These are clearly tragic situations. But does it make sense to devote a disproportionate amount of resources to programs not proven to work because of tragic case? Government by emotion?

    Meanwhile, class size for the general education student increases. Government by emotion!


  5. Anonymous Avatar

    Here is a little suggestion. The state’s Joint Legislative Audit and Review Commission staff now has a bank of data over time on state spending growth, spending adjusted for inflation, per capita, by agency, etc. It is quite handy. But nobody is doing that for local government spending and debt (although the Auditor of Public Accounts does gather and publish the raw data.)

    So some enterprising legislator needs to get that done at the 2009 session — get JLARC to compile and analyze data on LOCAL spending.
    I submit that local spending real growth rates will be 50 to 100 percent higher than state spending growth rates.

    It is the spending, stupid. But it is also possible to grow spending that fast because the voters still often don’t understand the interplay of tax rates and tax assessments. Local officials can cut the rate a penny or two and claim they lowered taxes. It is also a fact that the pro-spending lobby is strong and very attentive in localities like Richmond, Fairfax, Virginia Beach.

    The Assembly of course came within a whisker of giving localities the power to shift more of the property tax burden onto business and rental and farm properties. But the proposal did nothing on spending, it was just a tax shift. The good news is the failure of that dump idea keeps the focus on the real problem — spending. It isn’t just the gold plated schools, and some of that gold plate for disabled kids is federally mandated. There are many other things which could disappear.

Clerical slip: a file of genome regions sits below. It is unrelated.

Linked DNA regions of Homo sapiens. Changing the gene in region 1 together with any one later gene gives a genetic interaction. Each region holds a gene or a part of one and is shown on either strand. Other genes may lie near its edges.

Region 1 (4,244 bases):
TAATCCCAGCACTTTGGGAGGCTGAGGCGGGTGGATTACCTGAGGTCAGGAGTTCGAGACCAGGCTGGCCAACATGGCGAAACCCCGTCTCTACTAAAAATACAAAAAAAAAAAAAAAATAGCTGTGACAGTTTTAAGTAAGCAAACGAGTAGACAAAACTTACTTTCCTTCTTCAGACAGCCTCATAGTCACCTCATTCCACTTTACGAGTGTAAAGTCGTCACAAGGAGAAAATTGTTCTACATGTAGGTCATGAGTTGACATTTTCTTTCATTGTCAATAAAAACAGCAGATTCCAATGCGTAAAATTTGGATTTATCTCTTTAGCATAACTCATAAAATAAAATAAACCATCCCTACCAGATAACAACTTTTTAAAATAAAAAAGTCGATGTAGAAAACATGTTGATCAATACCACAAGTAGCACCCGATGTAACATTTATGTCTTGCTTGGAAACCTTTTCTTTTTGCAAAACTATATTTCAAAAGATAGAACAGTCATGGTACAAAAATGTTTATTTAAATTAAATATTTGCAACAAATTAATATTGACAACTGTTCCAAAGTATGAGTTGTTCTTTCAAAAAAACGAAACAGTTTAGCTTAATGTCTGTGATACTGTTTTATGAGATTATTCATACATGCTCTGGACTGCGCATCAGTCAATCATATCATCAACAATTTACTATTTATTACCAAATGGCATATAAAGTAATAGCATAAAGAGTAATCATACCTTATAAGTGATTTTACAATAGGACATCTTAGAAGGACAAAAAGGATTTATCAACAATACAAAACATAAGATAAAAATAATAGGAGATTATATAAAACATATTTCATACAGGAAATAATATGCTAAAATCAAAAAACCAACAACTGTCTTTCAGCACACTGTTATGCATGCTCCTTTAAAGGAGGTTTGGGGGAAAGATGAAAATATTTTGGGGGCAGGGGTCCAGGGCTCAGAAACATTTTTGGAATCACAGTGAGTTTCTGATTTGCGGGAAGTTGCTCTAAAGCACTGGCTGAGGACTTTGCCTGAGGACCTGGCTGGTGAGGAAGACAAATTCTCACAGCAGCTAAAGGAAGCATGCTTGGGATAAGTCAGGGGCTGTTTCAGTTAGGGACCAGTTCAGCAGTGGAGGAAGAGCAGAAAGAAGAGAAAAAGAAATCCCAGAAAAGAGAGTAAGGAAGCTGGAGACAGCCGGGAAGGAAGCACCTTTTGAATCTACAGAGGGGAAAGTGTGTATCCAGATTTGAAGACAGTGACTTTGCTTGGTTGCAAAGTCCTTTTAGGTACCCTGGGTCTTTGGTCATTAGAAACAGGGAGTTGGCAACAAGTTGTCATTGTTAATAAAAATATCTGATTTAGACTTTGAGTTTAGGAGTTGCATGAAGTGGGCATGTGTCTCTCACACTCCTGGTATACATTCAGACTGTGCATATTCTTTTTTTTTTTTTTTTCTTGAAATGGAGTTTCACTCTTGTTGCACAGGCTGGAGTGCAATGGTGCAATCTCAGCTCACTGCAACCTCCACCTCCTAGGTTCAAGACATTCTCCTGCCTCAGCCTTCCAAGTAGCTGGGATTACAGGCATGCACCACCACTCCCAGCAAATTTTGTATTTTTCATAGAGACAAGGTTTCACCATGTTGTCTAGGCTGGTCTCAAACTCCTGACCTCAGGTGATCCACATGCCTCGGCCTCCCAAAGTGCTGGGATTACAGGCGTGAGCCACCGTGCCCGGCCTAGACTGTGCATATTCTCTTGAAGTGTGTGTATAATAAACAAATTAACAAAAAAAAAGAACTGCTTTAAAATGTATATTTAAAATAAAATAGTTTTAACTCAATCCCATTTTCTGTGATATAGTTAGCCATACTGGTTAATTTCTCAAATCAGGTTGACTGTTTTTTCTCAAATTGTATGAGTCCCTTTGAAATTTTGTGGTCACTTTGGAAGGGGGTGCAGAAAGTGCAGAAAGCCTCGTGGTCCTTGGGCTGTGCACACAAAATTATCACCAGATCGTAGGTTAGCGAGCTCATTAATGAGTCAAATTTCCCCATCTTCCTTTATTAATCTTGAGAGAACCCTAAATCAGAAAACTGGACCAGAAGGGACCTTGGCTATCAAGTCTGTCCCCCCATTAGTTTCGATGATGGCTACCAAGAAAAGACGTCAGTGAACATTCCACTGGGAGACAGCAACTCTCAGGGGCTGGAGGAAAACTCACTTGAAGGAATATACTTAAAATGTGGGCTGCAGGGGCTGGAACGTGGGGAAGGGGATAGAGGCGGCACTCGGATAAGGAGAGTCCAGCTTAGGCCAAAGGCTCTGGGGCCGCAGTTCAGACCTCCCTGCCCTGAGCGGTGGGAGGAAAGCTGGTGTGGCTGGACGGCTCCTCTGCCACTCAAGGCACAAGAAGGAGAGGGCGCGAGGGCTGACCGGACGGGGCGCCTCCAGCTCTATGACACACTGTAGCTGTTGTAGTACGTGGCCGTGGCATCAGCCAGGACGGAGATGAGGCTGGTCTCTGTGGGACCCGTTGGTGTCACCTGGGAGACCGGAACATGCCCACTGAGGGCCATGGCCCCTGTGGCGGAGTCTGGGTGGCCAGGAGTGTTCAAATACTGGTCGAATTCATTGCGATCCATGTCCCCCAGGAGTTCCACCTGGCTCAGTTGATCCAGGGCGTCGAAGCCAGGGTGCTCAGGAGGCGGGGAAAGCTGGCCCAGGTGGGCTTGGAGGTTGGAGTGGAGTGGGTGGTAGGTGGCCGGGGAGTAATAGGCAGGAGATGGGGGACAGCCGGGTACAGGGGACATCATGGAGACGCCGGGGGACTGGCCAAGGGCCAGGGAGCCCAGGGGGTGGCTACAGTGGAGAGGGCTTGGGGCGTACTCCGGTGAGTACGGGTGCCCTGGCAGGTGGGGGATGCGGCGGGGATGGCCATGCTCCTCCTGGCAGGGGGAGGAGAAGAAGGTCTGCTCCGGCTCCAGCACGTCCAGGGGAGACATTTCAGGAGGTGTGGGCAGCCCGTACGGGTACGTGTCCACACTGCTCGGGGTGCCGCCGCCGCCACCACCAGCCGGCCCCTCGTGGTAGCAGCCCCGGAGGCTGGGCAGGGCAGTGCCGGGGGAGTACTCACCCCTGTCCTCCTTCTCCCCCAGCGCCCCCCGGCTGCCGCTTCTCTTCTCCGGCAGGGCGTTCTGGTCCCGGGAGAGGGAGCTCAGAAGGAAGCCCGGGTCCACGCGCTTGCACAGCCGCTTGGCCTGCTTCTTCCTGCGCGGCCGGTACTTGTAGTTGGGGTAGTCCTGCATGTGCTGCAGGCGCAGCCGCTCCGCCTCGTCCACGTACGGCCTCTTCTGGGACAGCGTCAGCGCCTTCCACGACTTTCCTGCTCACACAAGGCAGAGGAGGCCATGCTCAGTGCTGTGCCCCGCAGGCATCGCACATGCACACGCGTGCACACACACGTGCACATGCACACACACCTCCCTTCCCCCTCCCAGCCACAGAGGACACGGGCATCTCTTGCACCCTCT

6. Anonymous Avatar

    I have three kids that attend what is statistically the best high school in the city. All of them absolutely detest going to school, because of a ‘my way or the highway’ mentality for most of the courses. One has completely given up, only doing what is needed for passing. Another opted to take high school classes in the morning and attend college at night. The third will be entering a two year high school program for nursing, as a warm up for medical school. Had these special programs not been available there is no doubt in my mind that the last two would be in the same boat with the first. But what about the student body in general? Those who don’t have alternatives.